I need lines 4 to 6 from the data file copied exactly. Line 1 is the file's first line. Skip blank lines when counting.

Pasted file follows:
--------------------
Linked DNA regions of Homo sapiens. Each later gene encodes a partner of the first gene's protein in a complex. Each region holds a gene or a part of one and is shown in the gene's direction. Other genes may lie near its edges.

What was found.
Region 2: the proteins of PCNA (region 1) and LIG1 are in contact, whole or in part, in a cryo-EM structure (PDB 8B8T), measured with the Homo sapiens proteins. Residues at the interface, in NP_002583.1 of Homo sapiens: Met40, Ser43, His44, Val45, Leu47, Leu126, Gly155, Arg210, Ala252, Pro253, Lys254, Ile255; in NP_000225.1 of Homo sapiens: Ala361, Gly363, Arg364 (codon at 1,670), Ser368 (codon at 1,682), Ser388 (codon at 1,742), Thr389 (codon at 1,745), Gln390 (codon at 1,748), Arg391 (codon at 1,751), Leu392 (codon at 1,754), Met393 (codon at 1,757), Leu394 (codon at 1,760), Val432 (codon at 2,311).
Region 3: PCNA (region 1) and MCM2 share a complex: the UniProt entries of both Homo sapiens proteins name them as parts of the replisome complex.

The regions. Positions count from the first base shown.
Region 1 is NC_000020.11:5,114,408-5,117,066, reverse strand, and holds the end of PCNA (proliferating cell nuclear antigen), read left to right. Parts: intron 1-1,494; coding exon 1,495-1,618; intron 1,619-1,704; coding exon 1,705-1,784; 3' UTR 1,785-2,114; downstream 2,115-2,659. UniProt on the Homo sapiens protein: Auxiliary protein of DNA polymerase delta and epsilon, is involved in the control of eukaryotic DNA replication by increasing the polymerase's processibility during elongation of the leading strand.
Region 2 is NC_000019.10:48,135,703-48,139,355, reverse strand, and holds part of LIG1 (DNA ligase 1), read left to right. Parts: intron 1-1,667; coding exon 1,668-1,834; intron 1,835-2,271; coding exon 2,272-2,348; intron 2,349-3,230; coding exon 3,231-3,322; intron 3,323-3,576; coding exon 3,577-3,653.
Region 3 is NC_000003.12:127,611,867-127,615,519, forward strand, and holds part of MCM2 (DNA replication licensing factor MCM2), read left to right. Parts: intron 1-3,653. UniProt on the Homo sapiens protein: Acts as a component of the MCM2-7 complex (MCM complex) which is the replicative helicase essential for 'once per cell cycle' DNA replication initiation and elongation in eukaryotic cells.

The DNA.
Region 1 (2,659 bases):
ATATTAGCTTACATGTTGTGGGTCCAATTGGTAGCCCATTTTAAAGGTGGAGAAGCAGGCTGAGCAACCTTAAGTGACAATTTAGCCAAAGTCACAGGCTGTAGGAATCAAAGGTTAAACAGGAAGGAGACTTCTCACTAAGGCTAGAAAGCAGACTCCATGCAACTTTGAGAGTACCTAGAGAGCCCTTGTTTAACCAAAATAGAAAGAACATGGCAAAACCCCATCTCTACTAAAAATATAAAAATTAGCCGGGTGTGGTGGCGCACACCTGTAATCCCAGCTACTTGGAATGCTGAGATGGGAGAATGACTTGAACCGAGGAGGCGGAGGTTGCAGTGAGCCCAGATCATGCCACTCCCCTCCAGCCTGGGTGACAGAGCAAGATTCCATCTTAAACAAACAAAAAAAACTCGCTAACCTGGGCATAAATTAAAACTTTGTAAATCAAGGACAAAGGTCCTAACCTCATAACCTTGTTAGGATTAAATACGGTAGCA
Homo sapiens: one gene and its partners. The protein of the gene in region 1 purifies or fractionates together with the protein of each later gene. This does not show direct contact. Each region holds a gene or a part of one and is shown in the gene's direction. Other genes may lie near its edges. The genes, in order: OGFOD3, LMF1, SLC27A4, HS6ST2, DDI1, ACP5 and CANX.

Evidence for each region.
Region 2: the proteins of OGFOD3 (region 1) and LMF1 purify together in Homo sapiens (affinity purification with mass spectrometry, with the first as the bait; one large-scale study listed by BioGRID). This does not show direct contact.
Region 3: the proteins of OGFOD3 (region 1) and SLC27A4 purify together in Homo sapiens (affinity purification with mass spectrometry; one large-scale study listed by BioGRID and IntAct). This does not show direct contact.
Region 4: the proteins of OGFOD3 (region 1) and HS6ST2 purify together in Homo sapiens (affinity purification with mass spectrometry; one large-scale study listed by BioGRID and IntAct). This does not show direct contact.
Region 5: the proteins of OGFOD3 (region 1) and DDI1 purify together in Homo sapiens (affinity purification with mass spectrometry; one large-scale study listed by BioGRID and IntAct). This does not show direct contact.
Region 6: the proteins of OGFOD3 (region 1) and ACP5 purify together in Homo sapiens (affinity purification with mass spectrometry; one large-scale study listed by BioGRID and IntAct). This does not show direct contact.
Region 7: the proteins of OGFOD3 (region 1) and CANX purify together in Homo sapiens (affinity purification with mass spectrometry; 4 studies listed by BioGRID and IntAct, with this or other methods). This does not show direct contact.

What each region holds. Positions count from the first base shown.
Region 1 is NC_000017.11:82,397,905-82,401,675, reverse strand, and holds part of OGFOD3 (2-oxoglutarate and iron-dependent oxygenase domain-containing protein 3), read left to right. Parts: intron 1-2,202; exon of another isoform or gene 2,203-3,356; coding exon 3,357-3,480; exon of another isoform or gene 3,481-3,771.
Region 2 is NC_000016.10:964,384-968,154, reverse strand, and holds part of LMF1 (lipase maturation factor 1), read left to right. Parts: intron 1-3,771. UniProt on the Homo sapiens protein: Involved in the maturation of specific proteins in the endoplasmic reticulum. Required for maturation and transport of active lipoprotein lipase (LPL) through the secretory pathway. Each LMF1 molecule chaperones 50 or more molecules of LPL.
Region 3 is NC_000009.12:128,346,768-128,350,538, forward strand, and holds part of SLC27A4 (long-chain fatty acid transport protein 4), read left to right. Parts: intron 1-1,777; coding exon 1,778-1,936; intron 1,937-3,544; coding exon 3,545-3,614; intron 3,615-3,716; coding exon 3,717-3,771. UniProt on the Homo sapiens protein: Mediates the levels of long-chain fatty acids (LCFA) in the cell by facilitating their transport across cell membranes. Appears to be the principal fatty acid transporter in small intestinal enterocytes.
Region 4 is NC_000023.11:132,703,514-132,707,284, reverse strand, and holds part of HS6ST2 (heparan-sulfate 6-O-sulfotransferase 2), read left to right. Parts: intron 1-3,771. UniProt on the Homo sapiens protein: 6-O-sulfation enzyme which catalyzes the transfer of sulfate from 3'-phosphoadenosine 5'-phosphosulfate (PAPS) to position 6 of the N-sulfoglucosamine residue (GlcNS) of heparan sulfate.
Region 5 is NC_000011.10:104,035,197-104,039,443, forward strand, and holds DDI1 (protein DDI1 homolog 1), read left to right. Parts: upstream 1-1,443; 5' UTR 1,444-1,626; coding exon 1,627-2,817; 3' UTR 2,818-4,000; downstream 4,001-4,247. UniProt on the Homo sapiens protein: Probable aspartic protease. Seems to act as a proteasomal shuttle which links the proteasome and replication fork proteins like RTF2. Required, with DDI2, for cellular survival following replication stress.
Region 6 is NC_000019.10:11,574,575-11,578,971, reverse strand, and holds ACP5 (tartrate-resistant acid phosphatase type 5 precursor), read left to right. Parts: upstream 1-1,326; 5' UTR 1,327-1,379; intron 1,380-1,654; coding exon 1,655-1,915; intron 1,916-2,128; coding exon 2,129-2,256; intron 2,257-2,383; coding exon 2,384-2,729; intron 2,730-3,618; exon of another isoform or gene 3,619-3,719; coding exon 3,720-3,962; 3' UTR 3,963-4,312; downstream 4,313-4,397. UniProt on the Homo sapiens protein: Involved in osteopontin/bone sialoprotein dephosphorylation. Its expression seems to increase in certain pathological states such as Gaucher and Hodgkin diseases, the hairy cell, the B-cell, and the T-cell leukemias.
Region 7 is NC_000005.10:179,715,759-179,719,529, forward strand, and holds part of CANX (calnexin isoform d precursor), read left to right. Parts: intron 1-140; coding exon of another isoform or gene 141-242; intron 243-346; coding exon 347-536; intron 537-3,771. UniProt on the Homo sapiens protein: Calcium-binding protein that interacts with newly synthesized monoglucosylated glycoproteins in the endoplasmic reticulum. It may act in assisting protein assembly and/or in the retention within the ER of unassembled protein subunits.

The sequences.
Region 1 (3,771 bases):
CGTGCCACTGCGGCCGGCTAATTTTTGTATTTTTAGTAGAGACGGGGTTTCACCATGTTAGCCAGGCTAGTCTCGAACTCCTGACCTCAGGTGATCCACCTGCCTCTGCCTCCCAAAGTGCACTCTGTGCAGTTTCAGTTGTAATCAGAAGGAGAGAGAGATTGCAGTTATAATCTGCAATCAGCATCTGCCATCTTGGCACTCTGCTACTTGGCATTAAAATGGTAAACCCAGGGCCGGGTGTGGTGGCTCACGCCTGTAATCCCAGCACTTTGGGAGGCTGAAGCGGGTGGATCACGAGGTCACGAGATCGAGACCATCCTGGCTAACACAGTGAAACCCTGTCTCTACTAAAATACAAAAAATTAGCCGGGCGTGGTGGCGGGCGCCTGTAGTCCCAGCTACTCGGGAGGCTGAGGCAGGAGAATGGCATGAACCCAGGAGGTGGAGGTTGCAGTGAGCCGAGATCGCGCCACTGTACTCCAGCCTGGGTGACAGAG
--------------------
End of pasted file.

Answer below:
Region 3: PCNA (region 1) and MCM2 share a complex: the UniProt entries of both Homo sapiens proteins name them as parts of the replisome complex.

The regions. Positions count from the first base shown.
Region 1 is NC_000020.11:5,114,408-5,117,066, reverse strand, and holds the end of PCNA (proliferating cell nuclear antigen), read left to right. Parts: intron 1-1,494; coding exon 1,495-1,618; intron 1,619-1,704; coding exon 1,705-1,784; 3' UTR 1,785-2,114; downstream 2,115-2,659. UniProt on the Homo sapiens protein: Auxiliary protein of DNA polymerase delta and epsilon, is involved in the control of eukaryotic DNA replication by increasing the polymerase's processibility during elongation of the leading strand.